Here Are The Most Iconic Pop-Culture Easter Eggs In ‘Stranger Things’ So Far
From 'The Goonies' and 'Aliens' to 'Jurassic Park' -- 'Stranger Things' has ALL the pop-culture nostalgia hidden in it.
Stranger Things is a series that is as much about nostalgia as it is about the actual story.
It unashamedly borrows heavily from the books and movies that inspired it (predominantly by Stephen King and Steven Spielberg), and peppers explicit and implicit references to them throughout the show.
Watching it is literally like going on a pop cultural Easter egg hunt.
Before Season 3 drops, let’s take a look back at some of the most interesting references and details from pop-culture and film that the show has given us so far…
I am still in shock that #StrangerThings actually starts up tomorrow I can’t even handle myself. Like omg it’s almost time. OMGGGGGGGGGG.
My body is ready for all the fan service, shipping, and 80s references purely to evoke childhood nostalgia. 😍😍😍
— 🎮Femtrooper🎮 (@thefemtrooper) July 3, 2019
E.T. Phones Home
In Series 1, there were a lot of references to Eleven as E.T., leaning into the idea that she was an alien to the boys (as a girl, as someone with powers, and as someone who had grown up isolated in a lab).
Some obvious examples of this are when the boys first discover Eleven with their flashlights, just as Elliot did with E.T., and also when they dress Eleven up in a pink dress and wig, which a lot of fans connected to the way Gertie dresses up E.T.
One ongoing criticism of Stranger Things is that it references Spielberg etc too much. It's not an entirely invalid point, but it's worth noting that Spielberg himself is in debt to other films. The end of Raiders is Kiss Me Deadly. The flying bikes in E.T. is Miracle in Milan.
— Paul Bullock (@apaulbullock) July 3, 2019
The bike riding scene where Eleven uses her powers to flip the enemy’s van also connects with the iconic moment E.T. causes the bikes to fly. The E.T. references continue in Season 2, when we see Eleven donning a sheet in a bid to go trick or treating disguised as a ghost — the same costume used by E.T. in the movie.
When The Night Has Come
Stranger Things doesn’t make a lot of direct references to Stand by Me, but the whole thing has the ~vibe~ of it, especially Season 1 when the friendship of the four boys is introduced.
One overt reference it does make, however, is the use of the train tracks, particularly in the scene where Mike, Dustin, Lucas and Eleven walk along them, and also the one in Season 2 where Steve and Dustin walk along them and bond over Farrah Fawcett hair spray.
Goonies Never Say Die
Stranger Things is absolute rife with The Goonies Easter eggs.
In Season 1, a lot of Dustin moments echo iconic Chunk scenes (such as his discovery of the pudding stash), and there are a lot of visual references to shots in the movie.
Season 2 really steps up the Goonies game, though, by having actual original Goonie Sean Astin play Bob. They even sneak in a Goonies reference from him, when he says “what’s at X, pirate’s treasure?”
Aside from Bob, the season also calls back to The Goonies in the scene where the kids and Steve travel into the tunnels below Hawkins — right down to Steve’s red bandanna, which mirrors the one worn by Josh Brolin’s character in the movie.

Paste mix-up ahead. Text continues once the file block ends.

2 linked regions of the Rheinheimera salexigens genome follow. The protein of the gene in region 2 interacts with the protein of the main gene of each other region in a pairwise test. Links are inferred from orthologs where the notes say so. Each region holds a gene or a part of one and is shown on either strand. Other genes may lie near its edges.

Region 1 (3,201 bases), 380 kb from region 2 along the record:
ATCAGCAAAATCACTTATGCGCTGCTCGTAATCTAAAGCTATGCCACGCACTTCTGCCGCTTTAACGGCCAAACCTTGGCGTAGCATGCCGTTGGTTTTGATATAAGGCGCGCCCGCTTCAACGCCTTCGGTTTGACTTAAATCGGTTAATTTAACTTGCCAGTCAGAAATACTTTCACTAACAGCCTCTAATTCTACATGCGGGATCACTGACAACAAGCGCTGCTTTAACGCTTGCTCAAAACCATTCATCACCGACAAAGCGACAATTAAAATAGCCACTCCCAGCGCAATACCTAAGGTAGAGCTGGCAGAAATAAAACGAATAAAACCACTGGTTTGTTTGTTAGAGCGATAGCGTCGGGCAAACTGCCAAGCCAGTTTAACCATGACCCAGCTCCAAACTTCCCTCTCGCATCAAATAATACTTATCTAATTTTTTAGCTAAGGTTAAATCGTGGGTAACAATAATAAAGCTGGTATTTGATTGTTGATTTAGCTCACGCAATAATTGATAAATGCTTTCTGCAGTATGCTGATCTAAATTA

It Was Aliens
Another iconic piece of pop culture Stranger Things references a lot is the Aliens franchise.
In Season 1, the scene where Hopper and Joyce go into the Upside Down particularly connects with the movie, from the suits they wear down to the sucker they find lodged on Will’s face/down his throat.
Like with The Goonies, Season 2 adds a layer of meta to the show by featuring an Aliens actor — Paul Reiser as Dr Sam Owens. A few scenes featuring Dr Owens are direct references to his character in Aliens — including the scene where he’s introduced, and the scene where he watches the soldiers descend into the Upside Down.
Even though it’s not actually from the ‘80s, that didn’t stop the Stranger Things creators from weaving some Jurassic Park nostalgia into the show.
This is most noticeable in Season 2, such as when Steve is surrounded by Demo-dogs while the kids cower in the bus and experience some very narrow escapes, echoing the velociraptor chases from Jurassic Park.
Another striking example is when Bob risks his life to make it to the circuit breakers and restore power to the lab — a clear homage to the iconic Jurassic Park scene.
It’s Called Foreshadowing, Hunny
Not every Easter egg on Stranger Things is a reference to external influences.
They also point to their own material in clever ways. For example, in the first episode in Season 1, Will says, “the Demogorgon. It got me”, which obviously foreshadows his plot. Meanwhile, Nancy tells Barb’s mother that she’s at the library, and Barb’s body ends up being found in the Upside Down version of the library.
In Season 2, the rivalry between the pumpkin patch operators is referenced on the front page of a newspaper seen in the very first episode of the season.
Meanwhile, in perhaps the most moving Easter egg, we see Hopper wearing a blue hairband on his wrist throughout Season 1, that we later learn belonged to his daughter. Then in the Season 2 finale, Eleven is wearing it around her wrist at the Snow Ball.
Brb crying forever.
Stranger Things Season 3 is streaming on Netflix tonight. Catch up here.